Can you tell us exactly, the current state of the project?
The AKK project, let’s put it in perspective. First of all, I want to use this opportunity to thank President Muhammadu Buhari, for making all the efforts to make sure that we got to where we are today. The Nigeria Gas Master Plan has been on the table for close to 20 years now and it has been built in different stages. AKK which is Ajaokuta-Kaduna-Kano pipeline is one section of the entire gas master plan but a very important section. You may not believe it, the process of tendering and awarding or trying to execute this project started more than 10 years ago but when President Muhammadu Buhari came into power in 2015, he accelerated the process and made it to be possible today. So the current situation today is: we commenced work on it already, we are far gone in the engineering design, we have already started construction activities and this project is meant to be delivered in two years’ time and it is going to be delivered on schedule.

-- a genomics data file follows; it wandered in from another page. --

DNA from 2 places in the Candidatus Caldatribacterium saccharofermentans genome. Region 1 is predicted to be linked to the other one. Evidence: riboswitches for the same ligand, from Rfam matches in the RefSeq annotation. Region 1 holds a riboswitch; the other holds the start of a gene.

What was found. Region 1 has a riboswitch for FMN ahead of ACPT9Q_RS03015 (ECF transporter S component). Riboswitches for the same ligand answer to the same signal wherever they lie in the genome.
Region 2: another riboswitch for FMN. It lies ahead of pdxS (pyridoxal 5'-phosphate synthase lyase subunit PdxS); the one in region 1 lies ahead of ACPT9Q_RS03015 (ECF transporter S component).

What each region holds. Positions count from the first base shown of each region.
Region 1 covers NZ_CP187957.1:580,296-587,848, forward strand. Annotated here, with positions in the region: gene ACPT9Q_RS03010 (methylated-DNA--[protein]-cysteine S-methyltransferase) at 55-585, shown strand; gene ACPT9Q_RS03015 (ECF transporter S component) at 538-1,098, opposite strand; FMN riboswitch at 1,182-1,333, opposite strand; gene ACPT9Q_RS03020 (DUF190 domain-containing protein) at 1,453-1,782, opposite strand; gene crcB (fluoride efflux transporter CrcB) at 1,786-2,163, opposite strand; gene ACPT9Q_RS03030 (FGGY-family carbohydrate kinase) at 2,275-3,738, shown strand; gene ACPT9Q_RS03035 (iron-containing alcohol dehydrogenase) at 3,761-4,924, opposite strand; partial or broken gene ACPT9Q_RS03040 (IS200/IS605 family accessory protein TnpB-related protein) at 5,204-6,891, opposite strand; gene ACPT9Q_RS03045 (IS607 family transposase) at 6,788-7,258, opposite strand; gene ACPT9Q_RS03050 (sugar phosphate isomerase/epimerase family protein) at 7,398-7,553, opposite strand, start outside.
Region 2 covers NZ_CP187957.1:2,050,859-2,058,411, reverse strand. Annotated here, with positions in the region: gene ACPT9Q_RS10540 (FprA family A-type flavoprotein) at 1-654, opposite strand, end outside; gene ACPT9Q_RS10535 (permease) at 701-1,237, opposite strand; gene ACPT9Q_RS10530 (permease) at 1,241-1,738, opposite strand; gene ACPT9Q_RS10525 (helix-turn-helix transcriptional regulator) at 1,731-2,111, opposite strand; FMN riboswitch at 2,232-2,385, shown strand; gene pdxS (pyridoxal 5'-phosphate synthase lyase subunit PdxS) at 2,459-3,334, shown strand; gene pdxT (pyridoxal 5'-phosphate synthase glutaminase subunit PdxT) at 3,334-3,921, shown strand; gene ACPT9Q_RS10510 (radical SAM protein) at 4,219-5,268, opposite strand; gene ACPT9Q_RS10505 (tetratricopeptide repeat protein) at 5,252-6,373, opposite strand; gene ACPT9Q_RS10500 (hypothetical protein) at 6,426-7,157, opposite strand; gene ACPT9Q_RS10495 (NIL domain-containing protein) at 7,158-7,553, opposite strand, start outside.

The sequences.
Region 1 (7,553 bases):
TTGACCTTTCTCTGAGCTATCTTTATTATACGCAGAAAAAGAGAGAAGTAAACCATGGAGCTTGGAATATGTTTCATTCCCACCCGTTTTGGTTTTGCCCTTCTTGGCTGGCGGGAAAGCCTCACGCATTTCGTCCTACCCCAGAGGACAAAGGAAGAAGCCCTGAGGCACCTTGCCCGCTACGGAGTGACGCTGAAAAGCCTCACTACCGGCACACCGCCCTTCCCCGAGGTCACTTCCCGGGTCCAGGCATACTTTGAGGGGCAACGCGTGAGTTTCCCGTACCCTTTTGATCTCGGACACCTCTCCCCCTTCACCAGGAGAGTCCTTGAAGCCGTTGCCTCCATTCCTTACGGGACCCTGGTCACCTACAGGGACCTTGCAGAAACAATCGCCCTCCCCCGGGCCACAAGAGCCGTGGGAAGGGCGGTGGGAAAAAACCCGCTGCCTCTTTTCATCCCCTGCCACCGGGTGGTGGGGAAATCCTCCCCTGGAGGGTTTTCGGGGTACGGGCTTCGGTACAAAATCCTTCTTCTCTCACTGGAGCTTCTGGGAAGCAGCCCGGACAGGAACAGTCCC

Now, there are concerns on the possibility of delivering this project within a space of two years just like you mentioned. Some believe that it is too ambitious due to the security concerns and attacks on pipelines. What security measures have you put in place to mitigate risks during and after construction?
First, let me put it again in proper perspective. The first thing to know about projects like this is that this project has been conceived and then modeled properly. NNPC is in charge of this project and they are controlling this project’s process. The NNPC headed by Mele Kolo Kyari has done a great work in making sure that the proper processes are put in place. The way it is structured is this: we are the contractors, we are building the first segment that will start from Ajaokuta and then end up between Abuja and Kaduna; and then another contractor will take it from there, all the way to Kano. And for us to get to that process there is a process plan and a proper project execution process which involves the contractor, it involves the client which is the NNPC, it involves a project management company that is well tested. So, basically there are processes put in place. The concerns we hear are cogent concerns. Of course we have security problems, it has to deal with community issues but these are normal.